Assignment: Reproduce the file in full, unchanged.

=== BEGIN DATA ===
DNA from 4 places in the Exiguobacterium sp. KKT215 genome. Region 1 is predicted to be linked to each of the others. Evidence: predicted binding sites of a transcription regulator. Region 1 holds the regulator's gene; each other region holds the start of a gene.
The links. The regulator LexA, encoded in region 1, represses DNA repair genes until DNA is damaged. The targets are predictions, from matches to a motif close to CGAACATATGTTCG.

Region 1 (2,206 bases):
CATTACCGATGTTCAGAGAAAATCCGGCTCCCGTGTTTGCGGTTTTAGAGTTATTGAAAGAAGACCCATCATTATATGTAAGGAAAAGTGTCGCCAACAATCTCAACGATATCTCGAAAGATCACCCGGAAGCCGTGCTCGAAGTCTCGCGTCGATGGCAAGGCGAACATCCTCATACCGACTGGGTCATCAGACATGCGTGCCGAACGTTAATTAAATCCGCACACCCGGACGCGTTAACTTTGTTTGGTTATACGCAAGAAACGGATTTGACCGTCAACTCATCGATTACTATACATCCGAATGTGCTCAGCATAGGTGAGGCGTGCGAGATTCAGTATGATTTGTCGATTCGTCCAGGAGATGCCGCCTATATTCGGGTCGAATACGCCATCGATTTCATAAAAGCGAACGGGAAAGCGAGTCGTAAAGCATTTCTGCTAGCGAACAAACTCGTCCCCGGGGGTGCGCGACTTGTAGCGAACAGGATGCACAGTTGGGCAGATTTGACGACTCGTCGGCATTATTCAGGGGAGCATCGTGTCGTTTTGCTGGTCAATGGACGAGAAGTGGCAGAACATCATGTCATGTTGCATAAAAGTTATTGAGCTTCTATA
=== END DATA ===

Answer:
DNA from 4 places in the Exiguobacterium sp. KKT215 genome. Region 1 is predicted to be linked to each of the others. Evidence: predicted binding sites of a transcription regulator. Region 1 holds the regulator's gene; each other region holds the start of a gene.
The links. The regulator LexA, encoded in region 1, represses DNA repair genes until DNA is damaged. The targets are predictions, from matches to a motif close to CGAACATATGTTCG.

Region 1 (2,206 bases):
CATTACCGATGTTCAGAGAAAATCCGGCTCCCGTGTTTGCGGTTTTAGAGTTATTGAAAGAAGACCCATCATTATATGTAAGGAAAAGTGTCGCCAACAATCTCAACGATATCTCGAAAGATCACCCGGAAGCCGTGCTCGAAGTCTCGCGTCGATGGCAAGGCGAACATCCTCATACCGACTGGGTCATCAGACATGCGTGCCGAACGTTAATTAAATCCGCACACCCGGACGCGTTAACTTTGTTTGGTTATACGCAAGAAACGGATTTGACCGTCAACTCATCGATTACTATACATCCGAATGTGCTCAGCATAGGTGAGGCGTGCGAGATTCAGTATGATTTGTCGATTCGTCCAGGAGATGCCGCCTATATTCGGGTCGAATACGCCATCGATTTCATAAAAGCGAACGGGAAAGCGAGTCGTAAAGCATTTCTGCTAGCGAACAAACTCGTCCCCGGGGGTGCGCGACTTGTAGCGAACAGGATGCACAGTTGGGCAGATTTGACGACTCGTCGGCATTATTCAGGGGAGCATCGTGTCGTTTTGCTGGTCAATGGACGAGAAGTGGCAGAACATCATGTCATGTTGCATAAAAGTTATTGAGCTTCTATA